Both the House and Senate have approved spending almost $2.6 billion at the Hanford nuclear reservation for fiscal 2021.
The spending bill passed Monday as part of a $2.3 trillion package to provide relief from the coronavirus and to pay for government operations for fiscal 2021, which began Oct. 1
The Department of Energy has been spending at levels approved for fiscal 2020.
Now the bill, goes to President Trump for his signature.
“Overall, it’s a great bill for the Tri-Cities’ DOE priorities, and it wouldn’t have been possible without the fantastic support we received from Sen. (Patty) Murray, Sen. (Maria) Cantwell, and Congressman Dan Newhouse,” said David Reeploeg, vice president of federal programs for the Tri-City Development Council.
In addition to Hanford funds, the bill includes money for construction for new facilities at Pacific Northwest National Laboratory in Richland, including $23 million to complete construction of PNNL’s Energy Sciences Center and $23 million for its Grid Storage Launchpad project.
The Energy Sciences Center is expected to open in the coming year.
While PNNL draws money for its approximately $1.2 billion annual budget from multiple government agencies, Hanford environmental cleanup is entirely paid for by the Department of Energy Office of Environmental Management.
The bill also extends authorization for contractors to pay the limited number of workers who have not yet been authorized to return to work at the Hanford nuclear reservation because of the COVID pandemic and whose jobs cannot be done by telecommuting.
“It can be easy to take these results for granted, but in reality it takes a tremendous amount of work from our delegation and their staff,” Reeploeg said. “We are extremely fortunate to have a delegation that recognizes the importance of these projects and has the right combination of committee assignments, seniority and relationships in Congress to consistently deliver for the Tri-Cities.”
Hanford site spending
For Hanford environmental cleanup the bill budgets about $43 million more than approved for fiscal 2020. It is nearly $758 million more than requested by the Trump administration for Hanford for fiscal 2021.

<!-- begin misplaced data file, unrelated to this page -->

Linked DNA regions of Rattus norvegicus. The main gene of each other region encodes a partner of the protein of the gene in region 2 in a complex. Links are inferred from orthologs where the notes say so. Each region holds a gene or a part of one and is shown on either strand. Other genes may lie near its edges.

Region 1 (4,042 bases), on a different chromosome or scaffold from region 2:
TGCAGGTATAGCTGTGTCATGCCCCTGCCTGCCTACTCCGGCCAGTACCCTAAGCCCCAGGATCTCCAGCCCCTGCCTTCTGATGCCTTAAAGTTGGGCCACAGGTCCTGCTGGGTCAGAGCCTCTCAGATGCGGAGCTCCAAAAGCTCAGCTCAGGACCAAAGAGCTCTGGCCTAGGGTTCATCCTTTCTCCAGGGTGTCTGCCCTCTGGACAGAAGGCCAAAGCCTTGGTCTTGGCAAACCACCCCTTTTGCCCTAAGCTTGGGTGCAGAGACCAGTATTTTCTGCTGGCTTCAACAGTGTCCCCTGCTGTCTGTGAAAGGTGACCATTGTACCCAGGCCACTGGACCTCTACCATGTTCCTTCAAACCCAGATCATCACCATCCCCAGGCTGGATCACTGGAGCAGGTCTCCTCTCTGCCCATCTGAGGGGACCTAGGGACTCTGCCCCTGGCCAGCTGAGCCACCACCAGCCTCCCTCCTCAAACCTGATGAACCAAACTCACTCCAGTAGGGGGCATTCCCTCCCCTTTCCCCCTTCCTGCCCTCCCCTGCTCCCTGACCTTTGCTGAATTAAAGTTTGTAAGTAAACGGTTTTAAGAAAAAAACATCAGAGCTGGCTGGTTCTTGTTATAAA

It includes $926 million total for the work being done under the Department of Energy Richland Operations Office and more than $1.6 billion for work under the DOE Office of River Protection.
The Office of River Protection is responsible for 56 million gallons of radioactive waste held in underground tanks, many of them prone to leaking, and work to treat the waste for permanent disposal.
The Richland Operations Office is responsible for running the 580-square-mile site and other environmental cleanup there, including removing contaminated buildings, treating polluted groundwater and digging up waste not disposed of to modern standards.
The Hanford site was used during World War II and the Cold War to produce about two-thirds of the nation’s plutonium for its nuclear weapons program.
The statement included with the bill instructs DOE to make working toward the start of treatment of low activity tank waste at the $17 billion vitrification plant’s Low Activity Waste Facility its highest priority in fiscal 2021.
Money also was included in the appropriation bill to resume full engineering, purchasing and construction on the vit plant’s High Level Waste Facility. Much of the work was halted on the building to resolve technical issues in 2012.
Some of the additional money for the Richland Operations Office work, $370 million more than proposed by the administration, is to be spent to continue cleanup of the spill of high-level radioactive waste under the 324 Building just north of Richland near the Columbia River.
The additional money also will be used to develop in-depth plans and processes for moving radioactive cesium and strontium capsules now stored in an aging concrete pool to dry, outdoor storage in specially built casks. The capsules could release radioactive material into the environment in the event of a severe earthquake that damages to pool and its cooling capabilities.
DOE also is instructed to carry out maintenance and public safety efforts at Hanford’s historical sites, including B Reactor, part of the Manhattan Project National Historical Park. This includes improvements needed to expand public access.
DOE must use $28 million of the appropriation for groundwater cleanup and infrastructure and at least $8.5 million for the HAMMER training center.
Money for community and regulatory support includes $6 million more than requested by the administration, but the $8.6 million appropriated remains $1.5 million under fiscal 2020 spending.
The money must cover Washington and Oregon emergency preparedness, oversight by the Washington state Departments of Health and Ecology, the Hanford Advisory Board and some other miscellaneous oversight expenses.